Like other Kenyan tribes today, Mijikenda people have assimilated to modern cultural practices, resulting in the disappearance of many of their traditional customs. Most Mijikenda people are now either Christians or Muslims; however, some still practice their traditional culture or a mixture of Christianity or Islam with their traditional religion. Islam is more widespread among the Digo than in the other Mijikenda sub-tribes.
Traditions and customs
: A set of rituals, ceremonials, social practices, cultural values and traditional knowledge about nature, transmitted orally among the various ethnic groups in the Kaya cultural landscape in Mijikenda forest, strengthens community ties and reinforces their common identity, while promoting mutual respect and social justice and ensuring balanced protection of their forest environment;
U2: Despite legislation classifying the Kayas as national monuments and creating the forest reserve, leading to their inscription as cultural landscapes on the World Heritage List, and despite the continuing importance of the Kayas for burial and ritual practices, complex forces including modernization, emigration of community members to urban areas and changing land-use practices around the forest are putting the viability of the traditions and practices associated to the Kayas at risk;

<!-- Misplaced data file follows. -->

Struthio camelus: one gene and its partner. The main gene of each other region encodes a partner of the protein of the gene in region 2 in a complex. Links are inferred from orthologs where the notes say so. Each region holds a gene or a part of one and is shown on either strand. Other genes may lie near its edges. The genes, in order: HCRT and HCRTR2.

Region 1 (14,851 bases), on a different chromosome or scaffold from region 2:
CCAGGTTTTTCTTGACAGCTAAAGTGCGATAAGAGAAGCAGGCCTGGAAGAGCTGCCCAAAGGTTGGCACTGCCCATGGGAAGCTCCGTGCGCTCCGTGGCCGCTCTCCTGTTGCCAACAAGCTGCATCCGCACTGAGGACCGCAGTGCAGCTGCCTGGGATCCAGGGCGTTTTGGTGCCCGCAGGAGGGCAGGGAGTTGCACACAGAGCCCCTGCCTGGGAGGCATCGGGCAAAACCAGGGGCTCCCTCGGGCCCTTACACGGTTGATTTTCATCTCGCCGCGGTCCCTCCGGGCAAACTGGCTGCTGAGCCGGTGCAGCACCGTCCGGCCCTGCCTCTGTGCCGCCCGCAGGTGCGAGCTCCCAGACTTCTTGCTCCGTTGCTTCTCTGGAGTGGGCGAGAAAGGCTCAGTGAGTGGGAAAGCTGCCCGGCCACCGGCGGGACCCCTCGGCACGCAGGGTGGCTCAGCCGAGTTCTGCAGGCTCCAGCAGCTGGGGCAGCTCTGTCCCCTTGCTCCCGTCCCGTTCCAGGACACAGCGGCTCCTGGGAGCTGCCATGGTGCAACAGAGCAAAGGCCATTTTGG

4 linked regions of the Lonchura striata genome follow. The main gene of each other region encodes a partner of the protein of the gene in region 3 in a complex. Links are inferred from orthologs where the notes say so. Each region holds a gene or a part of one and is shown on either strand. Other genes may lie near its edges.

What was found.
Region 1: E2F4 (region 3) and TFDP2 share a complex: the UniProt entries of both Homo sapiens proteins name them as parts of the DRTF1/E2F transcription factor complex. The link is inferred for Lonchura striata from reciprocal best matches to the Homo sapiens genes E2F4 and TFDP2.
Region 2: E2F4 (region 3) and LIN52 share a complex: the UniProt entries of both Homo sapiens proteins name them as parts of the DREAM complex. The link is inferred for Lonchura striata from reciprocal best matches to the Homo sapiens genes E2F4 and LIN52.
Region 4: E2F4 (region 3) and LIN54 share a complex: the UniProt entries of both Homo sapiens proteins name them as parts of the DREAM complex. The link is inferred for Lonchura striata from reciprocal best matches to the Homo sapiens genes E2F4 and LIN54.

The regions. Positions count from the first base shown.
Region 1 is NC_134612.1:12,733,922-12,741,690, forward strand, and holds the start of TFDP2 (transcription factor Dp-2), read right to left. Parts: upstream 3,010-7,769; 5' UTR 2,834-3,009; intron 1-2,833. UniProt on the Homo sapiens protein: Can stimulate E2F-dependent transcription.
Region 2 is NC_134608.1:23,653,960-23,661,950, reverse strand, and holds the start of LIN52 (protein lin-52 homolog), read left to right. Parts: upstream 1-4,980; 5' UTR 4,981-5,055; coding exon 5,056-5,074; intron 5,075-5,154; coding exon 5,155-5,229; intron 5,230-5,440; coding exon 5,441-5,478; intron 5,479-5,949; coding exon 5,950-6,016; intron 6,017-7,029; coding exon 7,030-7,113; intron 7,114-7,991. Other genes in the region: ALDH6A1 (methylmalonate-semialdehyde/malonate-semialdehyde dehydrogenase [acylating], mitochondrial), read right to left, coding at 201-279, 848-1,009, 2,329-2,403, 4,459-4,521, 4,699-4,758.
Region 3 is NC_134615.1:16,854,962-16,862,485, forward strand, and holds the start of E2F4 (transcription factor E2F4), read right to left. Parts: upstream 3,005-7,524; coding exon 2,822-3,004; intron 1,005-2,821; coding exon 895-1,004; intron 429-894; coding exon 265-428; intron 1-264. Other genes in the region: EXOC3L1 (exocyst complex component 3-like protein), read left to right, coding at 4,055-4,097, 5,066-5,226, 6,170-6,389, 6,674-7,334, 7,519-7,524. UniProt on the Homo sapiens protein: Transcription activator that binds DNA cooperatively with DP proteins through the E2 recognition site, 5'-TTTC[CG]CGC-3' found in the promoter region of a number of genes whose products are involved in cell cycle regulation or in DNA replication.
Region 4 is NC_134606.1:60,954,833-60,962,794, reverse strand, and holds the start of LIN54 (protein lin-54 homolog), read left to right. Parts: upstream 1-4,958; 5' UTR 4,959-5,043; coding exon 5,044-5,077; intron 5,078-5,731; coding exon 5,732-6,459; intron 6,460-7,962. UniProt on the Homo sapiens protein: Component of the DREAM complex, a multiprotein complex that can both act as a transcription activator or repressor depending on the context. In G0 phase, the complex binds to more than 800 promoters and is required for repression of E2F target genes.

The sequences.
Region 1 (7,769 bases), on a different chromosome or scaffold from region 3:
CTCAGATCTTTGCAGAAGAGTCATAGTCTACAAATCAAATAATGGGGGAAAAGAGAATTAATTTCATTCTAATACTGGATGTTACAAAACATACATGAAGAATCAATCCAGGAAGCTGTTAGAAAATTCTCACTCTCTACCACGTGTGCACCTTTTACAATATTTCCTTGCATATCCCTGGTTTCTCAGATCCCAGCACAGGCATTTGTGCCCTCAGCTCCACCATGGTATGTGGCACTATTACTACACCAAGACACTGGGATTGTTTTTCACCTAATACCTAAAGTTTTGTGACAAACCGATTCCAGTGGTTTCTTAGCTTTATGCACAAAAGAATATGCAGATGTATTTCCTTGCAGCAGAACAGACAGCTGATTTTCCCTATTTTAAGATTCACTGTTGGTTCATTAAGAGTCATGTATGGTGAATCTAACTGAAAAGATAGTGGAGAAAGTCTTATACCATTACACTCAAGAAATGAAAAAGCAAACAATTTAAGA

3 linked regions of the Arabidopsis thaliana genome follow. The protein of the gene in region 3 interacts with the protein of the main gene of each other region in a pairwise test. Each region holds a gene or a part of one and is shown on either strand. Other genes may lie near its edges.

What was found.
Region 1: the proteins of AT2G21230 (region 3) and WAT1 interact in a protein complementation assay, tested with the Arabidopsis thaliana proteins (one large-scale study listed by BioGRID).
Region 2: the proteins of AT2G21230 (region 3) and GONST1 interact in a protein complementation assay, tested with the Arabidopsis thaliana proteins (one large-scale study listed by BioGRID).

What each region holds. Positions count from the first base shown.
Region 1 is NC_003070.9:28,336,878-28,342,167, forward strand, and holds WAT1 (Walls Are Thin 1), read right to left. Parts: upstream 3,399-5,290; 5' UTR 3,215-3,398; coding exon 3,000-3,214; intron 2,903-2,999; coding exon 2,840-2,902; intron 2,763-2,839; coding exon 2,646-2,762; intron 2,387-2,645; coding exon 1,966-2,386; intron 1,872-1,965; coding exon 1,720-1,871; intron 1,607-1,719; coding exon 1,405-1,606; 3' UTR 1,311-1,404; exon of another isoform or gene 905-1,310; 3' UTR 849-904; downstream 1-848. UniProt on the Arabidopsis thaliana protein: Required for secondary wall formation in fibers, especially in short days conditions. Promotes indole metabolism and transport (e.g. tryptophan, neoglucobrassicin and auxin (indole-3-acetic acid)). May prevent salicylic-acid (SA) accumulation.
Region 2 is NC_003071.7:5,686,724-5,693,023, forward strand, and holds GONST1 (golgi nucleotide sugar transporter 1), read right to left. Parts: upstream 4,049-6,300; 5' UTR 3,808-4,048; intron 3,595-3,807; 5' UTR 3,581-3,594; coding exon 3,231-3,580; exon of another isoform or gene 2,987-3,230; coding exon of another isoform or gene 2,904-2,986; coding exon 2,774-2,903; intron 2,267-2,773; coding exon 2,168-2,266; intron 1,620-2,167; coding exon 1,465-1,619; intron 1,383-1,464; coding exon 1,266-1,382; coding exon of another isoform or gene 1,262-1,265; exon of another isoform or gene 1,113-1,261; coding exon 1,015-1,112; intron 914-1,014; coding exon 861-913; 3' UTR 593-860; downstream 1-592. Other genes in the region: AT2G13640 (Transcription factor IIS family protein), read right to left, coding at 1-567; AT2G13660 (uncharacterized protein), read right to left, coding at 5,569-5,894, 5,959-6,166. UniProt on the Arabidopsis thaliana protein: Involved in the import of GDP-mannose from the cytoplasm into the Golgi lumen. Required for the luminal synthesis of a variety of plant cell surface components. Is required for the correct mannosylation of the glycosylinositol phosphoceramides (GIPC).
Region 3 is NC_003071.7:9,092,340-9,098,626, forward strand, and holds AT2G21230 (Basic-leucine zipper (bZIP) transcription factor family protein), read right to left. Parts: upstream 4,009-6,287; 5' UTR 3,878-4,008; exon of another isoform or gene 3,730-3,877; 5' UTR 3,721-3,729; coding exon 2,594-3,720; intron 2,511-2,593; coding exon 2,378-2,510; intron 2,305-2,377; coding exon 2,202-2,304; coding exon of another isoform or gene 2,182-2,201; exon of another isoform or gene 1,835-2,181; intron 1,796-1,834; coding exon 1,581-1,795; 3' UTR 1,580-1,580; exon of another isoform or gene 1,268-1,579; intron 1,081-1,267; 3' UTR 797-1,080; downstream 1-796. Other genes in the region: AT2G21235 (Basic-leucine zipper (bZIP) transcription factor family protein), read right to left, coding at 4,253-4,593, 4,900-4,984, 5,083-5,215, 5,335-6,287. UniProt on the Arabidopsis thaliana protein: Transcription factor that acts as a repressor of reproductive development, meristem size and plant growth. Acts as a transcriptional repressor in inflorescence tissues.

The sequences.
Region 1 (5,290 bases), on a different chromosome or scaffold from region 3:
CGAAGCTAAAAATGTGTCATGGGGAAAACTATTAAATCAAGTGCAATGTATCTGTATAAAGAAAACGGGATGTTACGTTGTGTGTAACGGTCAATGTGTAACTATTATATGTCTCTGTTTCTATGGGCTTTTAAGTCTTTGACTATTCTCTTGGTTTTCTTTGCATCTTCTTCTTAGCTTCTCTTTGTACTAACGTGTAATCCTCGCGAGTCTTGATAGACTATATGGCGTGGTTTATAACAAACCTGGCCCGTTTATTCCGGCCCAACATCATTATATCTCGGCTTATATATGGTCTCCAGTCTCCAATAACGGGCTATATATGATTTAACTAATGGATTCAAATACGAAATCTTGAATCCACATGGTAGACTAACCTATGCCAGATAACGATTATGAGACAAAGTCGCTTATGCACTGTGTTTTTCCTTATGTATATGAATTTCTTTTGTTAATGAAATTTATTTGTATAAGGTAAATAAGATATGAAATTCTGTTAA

- A safeguarding plan favors the interaction between the natural landscape and its associated socio-cultural traditions and practices, involves Mijikenda communities in all levels of its preparation and implementation, and promotes their social and economic development, thus strengthening environmental management and raising interest among young generations in order to secure the transmission of these traditions and practices;
- The nomination was prepared with due respect for customary practices governing the element and has resulted from a broad consultation within Mijikenda communities, representedby different social groups including women and youth, Kaya conservation groups and councils of elders whose representatives have given their prior and free consent to the project;
- The element is inventoried by the Kenyan Department of Culture under the Ministry of State for National Heritage and Culture.
The Mijikenda, and more particularly the Digo, are considered some of the best cooks among the Kenya tribes. One Kenya food, a staple of the Mijikenda tribe is walithat is rice prepared with coconut milk, giving it a sweet taste. Fish and other seafood also form part of Mijikenda cuisine.
Housing: The Giriama extended families reside in homesteads, or compounds. There are usually three generations – a father, his wife or wives, all of his sons, the sons’ wives, any unmarried children, and grandchildren. They live in Makuti thatched houses mostly mud-walled, but recently iron sheets and brick structures are common
www.kenya-information-guide.com, www.unesco.org ›, www.culturalsurvival.org/, softkenya.com/tribe/mijikenda-tribe and www.academia.edu